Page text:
With NFTO abandoning the climb it was just me and myself going up. The road surface got worse as it got steeper and some helpful chap had decided to cut the trees and litter the road with thorns and twigs. The road was mostly in full sun. As I got higher I eased off, not sure if I had the legs or energy to maintain my pace to the top. It’s a climb that keeps on giving and hits you with steep sections just when you think you’re safe. There are beautiful views across the countryside below. But mostly you’re just aware of how blooming hot it is and how much you’d really like one more gear. There’s a Roman Church 3/4 of the way up. I nearly stopped to take a picture.
My time up was terrible – 20 mins off the QOM at 54 mins 12 secs. Rest assured, I will be back.
Yesterday evening me and Lee decided to treat ourselves to an ice-cream. We emptied our change jar and counted out 5 euros – enough for two small cornet’s with two scoops at our closet ice-cream bar (approx 100 meters away). We picked our flavours (both dark chocolate and mint) and I emptied the bag of change into my hands and onto the counter (which was just that little bit too high to make it an easy maneuver). A few people joined the queue behind us. I tried beaming at the ice-cream seller to help her see the funny side. She didn’t seem amused and, in a move entirely counter to her laid-back Spanish heritage, asked us to arrange all the change into piles and count it (meanwhile the queue is growing and we’re holding our mint and chocolate ice-creams, which are now starting to melt in the lovely evening heat). So I get on my tip-toes and start piling up 10 cent pieces, 5 cent pieces, 2 cent pieces and 1 cent pieces on the counter whilst balancing an ice-cream, watching out for drips and apologising to growing crowd of would-be ice-cream buyers.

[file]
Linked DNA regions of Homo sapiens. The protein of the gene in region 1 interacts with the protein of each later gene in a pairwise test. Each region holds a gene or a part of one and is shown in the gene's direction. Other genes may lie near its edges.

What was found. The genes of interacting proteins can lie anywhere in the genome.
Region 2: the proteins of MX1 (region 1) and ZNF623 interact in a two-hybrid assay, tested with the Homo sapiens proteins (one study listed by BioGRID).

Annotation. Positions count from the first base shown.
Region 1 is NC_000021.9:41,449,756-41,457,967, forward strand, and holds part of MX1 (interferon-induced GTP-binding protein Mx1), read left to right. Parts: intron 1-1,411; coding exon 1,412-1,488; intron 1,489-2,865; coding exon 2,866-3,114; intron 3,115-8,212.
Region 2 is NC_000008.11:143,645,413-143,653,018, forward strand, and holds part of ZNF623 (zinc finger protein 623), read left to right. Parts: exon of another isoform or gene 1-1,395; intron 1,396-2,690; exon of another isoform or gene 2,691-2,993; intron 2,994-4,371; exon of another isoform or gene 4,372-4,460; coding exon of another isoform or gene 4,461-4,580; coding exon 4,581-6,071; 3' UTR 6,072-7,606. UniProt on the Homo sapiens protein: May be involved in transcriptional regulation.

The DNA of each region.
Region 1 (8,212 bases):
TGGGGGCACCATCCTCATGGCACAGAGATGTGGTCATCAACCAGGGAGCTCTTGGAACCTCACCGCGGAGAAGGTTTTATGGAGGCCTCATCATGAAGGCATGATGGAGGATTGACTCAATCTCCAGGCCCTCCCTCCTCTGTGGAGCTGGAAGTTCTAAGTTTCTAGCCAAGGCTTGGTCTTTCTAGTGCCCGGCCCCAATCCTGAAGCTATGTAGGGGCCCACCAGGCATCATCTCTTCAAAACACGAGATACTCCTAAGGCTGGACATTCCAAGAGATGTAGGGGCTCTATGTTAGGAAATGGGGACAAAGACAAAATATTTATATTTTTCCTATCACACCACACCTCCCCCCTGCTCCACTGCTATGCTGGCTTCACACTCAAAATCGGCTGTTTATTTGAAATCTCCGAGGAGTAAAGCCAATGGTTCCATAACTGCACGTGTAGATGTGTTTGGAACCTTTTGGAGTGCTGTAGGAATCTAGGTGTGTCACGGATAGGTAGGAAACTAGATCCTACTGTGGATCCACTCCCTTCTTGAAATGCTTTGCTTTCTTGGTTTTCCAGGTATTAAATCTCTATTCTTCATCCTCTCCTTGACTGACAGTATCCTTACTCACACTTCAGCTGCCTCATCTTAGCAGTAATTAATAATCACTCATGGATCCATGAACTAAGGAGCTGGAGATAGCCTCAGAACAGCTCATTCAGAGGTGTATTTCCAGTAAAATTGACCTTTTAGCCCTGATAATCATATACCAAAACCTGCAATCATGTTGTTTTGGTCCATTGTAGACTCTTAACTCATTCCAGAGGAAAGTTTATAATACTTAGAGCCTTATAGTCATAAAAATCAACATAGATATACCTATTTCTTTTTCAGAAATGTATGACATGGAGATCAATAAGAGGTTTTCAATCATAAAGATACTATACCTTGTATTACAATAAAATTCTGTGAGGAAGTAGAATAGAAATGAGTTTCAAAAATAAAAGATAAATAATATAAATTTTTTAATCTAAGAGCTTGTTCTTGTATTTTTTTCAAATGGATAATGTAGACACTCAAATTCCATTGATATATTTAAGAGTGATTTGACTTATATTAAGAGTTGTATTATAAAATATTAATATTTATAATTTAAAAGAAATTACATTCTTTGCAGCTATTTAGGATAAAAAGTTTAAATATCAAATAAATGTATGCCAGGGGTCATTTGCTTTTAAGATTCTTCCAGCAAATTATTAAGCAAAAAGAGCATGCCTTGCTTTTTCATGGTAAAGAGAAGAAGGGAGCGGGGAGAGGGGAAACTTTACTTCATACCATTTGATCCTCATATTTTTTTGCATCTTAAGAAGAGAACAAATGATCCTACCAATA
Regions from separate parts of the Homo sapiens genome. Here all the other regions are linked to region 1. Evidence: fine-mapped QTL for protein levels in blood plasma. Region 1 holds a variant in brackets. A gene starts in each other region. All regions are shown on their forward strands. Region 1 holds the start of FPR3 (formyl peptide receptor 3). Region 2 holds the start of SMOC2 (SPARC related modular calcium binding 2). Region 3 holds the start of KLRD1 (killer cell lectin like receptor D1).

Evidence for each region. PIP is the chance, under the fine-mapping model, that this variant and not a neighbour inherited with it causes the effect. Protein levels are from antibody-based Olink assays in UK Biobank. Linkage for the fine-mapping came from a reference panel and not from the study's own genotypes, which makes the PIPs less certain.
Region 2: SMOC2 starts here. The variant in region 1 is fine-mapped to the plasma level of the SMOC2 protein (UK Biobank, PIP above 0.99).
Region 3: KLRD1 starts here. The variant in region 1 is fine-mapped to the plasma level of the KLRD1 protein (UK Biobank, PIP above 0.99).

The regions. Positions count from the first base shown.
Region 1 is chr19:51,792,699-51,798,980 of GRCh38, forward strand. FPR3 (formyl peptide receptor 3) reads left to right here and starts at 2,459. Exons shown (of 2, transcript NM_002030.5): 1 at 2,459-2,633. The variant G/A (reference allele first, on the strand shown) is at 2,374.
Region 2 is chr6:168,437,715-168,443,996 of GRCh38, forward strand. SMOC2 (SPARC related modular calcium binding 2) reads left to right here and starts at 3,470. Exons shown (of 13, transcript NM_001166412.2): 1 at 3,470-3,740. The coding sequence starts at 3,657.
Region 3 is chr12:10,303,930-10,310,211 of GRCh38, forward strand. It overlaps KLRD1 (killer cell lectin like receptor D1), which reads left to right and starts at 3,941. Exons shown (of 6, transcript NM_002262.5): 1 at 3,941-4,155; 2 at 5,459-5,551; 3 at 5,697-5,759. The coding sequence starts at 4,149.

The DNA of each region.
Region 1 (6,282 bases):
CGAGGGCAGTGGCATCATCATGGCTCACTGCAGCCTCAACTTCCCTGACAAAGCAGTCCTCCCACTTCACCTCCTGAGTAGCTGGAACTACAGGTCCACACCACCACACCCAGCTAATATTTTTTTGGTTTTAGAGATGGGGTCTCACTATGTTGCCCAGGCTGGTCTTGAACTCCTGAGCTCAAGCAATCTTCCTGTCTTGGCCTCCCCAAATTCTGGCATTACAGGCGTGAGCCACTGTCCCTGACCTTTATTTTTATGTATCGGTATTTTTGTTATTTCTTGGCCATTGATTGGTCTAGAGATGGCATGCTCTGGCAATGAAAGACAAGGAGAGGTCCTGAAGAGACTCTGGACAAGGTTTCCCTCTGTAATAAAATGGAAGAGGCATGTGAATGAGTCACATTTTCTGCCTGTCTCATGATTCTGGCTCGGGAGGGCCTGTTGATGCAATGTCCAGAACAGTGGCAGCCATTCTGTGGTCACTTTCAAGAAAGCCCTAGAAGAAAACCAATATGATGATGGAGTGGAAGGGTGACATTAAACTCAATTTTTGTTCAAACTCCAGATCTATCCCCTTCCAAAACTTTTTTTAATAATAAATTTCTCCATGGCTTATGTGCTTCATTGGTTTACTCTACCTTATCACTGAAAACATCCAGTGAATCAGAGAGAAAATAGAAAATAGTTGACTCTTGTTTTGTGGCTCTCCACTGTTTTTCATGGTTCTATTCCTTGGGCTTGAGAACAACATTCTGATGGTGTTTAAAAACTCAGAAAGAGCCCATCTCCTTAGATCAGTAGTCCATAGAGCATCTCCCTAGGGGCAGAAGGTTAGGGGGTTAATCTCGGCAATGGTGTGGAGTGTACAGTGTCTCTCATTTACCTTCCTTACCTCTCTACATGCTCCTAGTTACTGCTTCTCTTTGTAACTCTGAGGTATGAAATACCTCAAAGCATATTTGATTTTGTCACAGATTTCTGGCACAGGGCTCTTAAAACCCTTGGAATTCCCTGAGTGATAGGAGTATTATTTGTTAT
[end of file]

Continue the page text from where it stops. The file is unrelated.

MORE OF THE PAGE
The woman next in the queue starts trying to help us count, as I’m now starting to get the giggles and be distracted by my melting ice-cream. We’re nearly there (at 4 euros 80 cents) when we realise Lee’s chocolate ice-cream has dribbled down the immaculate counter. I start shaking and lose the ability to count under pressure, and Lee tries to one-handedly extract tiny ice-cream tissues from the holder on the counter. The random woman takes over change counting whilst me and Lee and try to wipe ice-cream off the glass. In reality we’re smearing it everywhere and the tissues really aren’t up to the job. I look around with tears in my eyes and see many pairs of eyes looking back (mostly amused/bemused). The ice-cream lady finally accepts we’ve given her 5 euros and we leave her re-counting it into the till and try to slide inconspicuously away.